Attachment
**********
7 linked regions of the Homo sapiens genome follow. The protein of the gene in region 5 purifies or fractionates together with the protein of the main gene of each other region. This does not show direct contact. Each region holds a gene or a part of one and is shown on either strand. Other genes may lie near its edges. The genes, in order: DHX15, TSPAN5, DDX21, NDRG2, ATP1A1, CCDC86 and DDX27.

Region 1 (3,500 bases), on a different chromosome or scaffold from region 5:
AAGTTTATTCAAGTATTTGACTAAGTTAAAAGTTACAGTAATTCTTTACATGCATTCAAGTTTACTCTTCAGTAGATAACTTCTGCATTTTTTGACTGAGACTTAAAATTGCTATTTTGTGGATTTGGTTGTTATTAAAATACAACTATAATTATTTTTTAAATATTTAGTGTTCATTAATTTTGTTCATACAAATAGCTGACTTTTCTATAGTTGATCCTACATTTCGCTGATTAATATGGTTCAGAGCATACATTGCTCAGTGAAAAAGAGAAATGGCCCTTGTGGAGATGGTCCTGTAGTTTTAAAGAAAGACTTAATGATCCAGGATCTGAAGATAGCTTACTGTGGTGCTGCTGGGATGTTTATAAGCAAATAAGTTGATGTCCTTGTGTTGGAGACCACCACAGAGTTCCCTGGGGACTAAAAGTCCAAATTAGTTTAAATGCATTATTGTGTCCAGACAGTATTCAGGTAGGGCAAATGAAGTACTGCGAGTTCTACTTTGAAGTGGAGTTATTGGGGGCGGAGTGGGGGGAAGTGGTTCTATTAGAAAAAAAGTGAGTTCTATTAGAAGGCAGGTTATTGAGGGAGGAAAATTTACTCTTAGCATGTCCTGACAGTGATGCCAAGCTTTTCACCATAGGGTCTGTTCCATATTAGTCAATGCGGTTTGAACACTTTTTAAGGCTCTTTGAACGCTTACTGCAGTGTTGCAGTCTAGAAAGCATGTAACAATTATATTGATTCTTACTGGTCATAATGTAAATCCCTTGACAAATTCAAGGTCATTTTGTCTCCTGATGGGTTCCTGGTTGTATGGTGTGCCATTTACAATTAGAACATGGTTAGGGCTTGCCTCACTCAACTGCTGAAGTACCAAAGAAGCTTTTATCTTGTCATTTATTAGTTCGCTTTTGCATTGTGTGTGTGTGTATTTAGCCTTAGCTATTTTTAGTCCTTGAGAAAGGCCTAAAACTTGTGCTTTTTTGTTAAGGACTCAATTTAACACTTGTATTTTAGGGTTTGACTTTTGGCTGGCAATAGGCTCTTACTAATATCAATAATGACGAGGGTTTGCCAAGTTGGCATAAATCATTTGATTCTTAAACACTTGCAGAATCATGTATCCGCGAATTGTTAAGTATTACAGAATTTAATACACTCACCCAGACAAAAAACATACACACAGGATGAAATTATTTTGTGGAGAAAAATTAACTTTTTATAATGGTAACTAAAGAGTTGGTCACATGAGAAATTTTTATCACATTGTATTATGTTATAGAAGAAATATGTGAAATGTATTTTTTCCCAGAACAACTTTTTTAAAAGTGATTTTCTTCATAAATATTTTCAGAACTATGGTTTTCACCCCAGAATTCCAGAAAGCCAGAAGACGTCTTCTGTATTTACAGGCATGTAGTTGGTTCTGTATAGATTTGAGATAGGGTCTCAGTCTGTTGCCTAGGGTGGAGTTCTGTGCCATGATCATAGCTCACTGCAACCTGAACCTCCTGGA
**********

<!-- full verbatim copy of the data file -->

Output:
7 linked regions of the Homo sapiens genome follow. The protein of the gene in region 5 purifies or fractionates together with the protein of the main gene of each other region. This does not show direct contact. Each region holds a gene or a part of one and is shown on either strand. Other genes may lie near its edges. The genes, in order: DHX15, TSPAN5, DDX21, NDRG2, ATP1A1, CCDC86 and DDX27.

Region 1 (3,500 bases), on a different chromosome or scaffold from region 5:
AAGTTTATTCAAGTATTTGACTAAGTTAAAAGTTACAGTAATTCTTTACATGCATTCAAGTTTACTCTTCAGTAGATAACTTCTGCATTTTTTGACTGAGACTTAAAATTGCTATTTTGTGGATTTGGTTGTTATTAAAATACAACTATAATTATTTTTTAAATATTTAGTGTTCATTAATTTTGTTCATACAAATAGCTGACTTTTCTATAGTTGATCCTACATTTCGCTGATTAATATGGTTCAGAGCATACATTGCTCAGTGAAAAAGAGAAATGGCCCTTGTGGAGATGGTCCTGTAGTTTTAAAGAAAGACTTAATGATCCAGGATCTGAAGATAGCTTACTGTGGTGCTGCTGGGATGTTTATAAGCAAATAAGTTGATGTCCTTGTGTTGGAGACCACCACAGAGTTCCCTGGGGACTAAAAGTCCAAATTAGTTTAAATGCATTATTGTGTCCAGACAGTATTCAGGTAGGGCAAATGAAGTACTGCGAGTTCTACTTTGAAGTGGAGTTATTGGGGGCGGAGTGGGGGGAAGTGGTTCTATTAGAAAAAAAGTGAGTTCTATTAGAAGGCAGGTTATTGAGGGAGGAAAATTTACTCTTAGCATGTCCTGACAGTGATGCCAAGCTTTTCACCATAGGGTCTGTTCCATATTAGTCAATGCGGTTTGAACACTTTTTAAGGCTCTTTGAACGCTTACTGCAGTGTTGCAGTCTAGAAAGCATGTAACAATTATATTGATTCTTACTGGTCATAATGTAAATCCCTTGACAAATTCAAGGTCATTTTGTCTCCTGATGGGTTCCTGGTTGTATGGTGTGCCATTTACAATTAGAACATGGTTAGGGCTTGCCTCACTCAACTGCTGAAGTACCAAAGAAGCTTTTATCTTGTCATTTATTAGTTCGCTTTTGCATTGTGTGTGTGTGTATTTAGCCTTAGCTATTTTTAGTCCTTGAGAAAGGCCTAAAACTTGTGCTTTTTTGTTAAGGACTCAATTTAACACTTGTATTTTAGGGTTTGACTTTTGGCTGGCAATAGGCTCTTACTAATATCAATAATGACGAGGGTTTGCCAAGTTGGCATAAATCATTTGATTCTTAAACACTTGCAGAATCATGTATCCGCGAATTGTTAAGTATTACAGAATTTAATACACTCACCCAGACAAAAAACATACACACAGGATGAAATTATTTTGTGGAGAAAAATTAACTTTTTATAATGGTAACTAAAGAGTTGGTCACATGAGAAATTTTTATCACATTGTATTATGTTATAGAAGAAATATGTGAAATGTATTTTTTCCCAGAACAACTTTTTTAAAAGTGATTTTCTTCATAAATATTTTCAGAACTATGGTTTTCACCCCAGAATTCCAGAAAGCCAGAAGACGTCTTCTGTATTTACAGGCATGTAGTTGGTTCTGTATAGATTTGAGATAGGGTCTCAGTCTGTTGCCTAGGGTGGAGTTCTGTGCCATGATCATAGCTCACTGCAACCTGAACCTCCTGGA